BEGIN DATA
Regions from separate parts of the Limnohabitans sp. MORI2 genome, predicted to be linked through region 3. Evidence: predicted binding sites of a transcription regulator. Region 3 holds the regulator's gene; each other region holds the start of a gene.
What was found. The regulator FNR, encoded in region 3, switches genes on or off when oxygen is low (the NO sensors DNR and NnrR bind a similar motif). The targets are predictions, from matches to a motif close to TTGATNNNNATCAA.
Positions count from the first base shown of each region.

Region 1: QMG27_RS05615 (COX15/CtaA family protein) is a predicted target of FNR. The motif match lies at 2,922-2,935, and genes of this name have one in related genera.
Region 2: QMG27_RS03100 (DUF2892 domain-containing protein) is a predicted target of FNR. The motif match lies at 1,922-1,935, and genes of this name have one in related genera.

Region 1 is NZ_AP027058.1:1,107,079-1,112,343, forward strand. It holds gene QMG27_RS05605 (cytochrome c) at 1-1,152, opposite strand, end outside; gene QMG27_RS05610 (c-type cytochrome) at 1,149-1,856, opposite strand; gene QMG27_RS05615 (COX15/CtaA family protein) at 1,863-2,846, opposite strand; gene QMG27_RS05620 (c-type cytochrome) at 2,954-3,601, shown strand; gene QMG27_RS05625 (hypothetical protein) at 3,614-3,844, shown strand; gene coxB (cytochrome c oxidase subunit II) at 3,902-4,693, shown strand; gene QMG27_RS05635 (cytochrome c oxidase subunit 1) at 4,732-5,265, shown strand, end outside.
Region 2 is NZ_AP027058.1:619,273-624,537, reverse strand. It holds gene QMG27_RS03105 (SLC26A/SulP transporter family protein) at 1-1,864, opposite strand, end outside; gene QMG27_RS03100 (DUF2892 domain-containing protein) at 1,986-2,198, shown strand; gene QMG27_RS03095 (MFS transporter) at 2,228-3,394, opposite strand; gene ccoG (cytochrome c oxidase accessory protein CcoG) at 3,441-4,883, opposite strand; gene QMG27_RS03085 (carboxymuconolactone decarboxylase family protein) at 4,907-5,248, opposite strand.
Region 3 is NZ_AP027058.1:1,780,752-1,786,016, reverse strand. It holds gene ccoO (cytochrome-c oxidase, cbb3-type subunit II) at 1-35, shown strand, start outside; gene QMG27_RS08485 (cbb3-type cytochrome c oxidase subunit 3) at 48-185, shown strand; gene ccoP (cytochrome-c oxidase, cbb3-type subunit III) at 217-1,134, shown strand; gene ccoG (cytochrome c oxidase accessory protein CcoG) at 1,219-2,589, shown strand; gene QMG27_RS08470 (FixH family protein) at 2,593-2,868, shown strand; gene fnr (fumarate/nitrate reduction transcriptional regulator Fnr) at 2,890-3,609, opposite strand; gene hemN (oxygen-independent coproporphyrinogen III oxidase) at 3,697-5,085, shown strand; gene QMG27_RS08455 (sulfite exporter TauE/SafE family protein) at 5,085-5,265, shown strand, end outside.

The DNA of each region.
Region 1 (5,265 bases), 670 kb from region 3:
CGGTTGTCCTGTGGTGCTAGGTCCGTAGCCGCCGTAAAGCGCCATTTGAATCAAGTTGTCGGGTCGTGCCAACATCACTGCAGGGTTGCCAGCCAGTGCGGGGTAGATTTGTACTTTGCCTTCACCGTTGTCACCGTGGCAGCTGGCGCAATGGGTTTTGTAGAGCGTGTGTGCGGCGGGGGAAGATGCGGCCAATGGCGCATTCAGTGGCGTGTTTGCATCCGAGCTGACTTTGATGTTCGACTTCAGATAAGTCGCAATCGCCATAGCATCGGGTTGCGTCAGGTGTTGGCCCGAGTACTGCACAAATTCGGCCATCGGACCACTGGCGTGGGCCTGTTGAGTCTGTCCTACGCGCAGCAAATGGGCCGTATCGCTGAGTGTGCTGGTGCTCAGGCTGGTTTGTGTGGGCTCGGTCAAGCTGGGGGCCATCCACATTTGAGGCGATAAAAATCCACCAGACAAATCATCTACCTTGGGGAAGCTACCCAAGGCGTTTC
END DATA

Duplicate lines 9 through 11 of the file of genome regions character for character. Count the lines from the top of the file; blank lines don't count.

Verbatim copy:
The DNA of each region.
Region 1 (5,265 bases), 670 kb from region 3:
CGGTTGTCCTGTGGTGCTAGGTCCGTAGCCGCCGTAAAGCGCCATTTGAATCAAGTTGTCGGGTCGTGCCAACATCACTGCAGGGTTGCCAGCCAGTGCGGGGTAGATTTGTACTTTGCCTTCACCGTTGTCACCGTGGCAGCTGGCGCAATGGGTTTTGTAGAGCGTGTGTGCGGCGGGGGAAGATGCGGCCAATGGCGCATTCAGTGGCGTGTTTGCATCCGAGCTGACTTTGATGTTCGACTTCAGATAAGTCGCAATCGCCATAGCATCGGGTTGCGTCAGGTGTTGGCCCGAGTACTGCACAAATTCGGCCATCGGACCACTGGCGTGGGCCTGTTGAGTCTGTCCTACGCGCAGCAAATGGGCCGTATCGCTGAGTGTGCTGGTGCTCAGGCTGGTTTGTGTGGGCTCGGTCAAGCTGGGGGCCATCCACATTTGAGGCGATAAAAATCCACCAGACAAATCATCTACCTTGGGGAAGCTACCCAAGGCGTTTC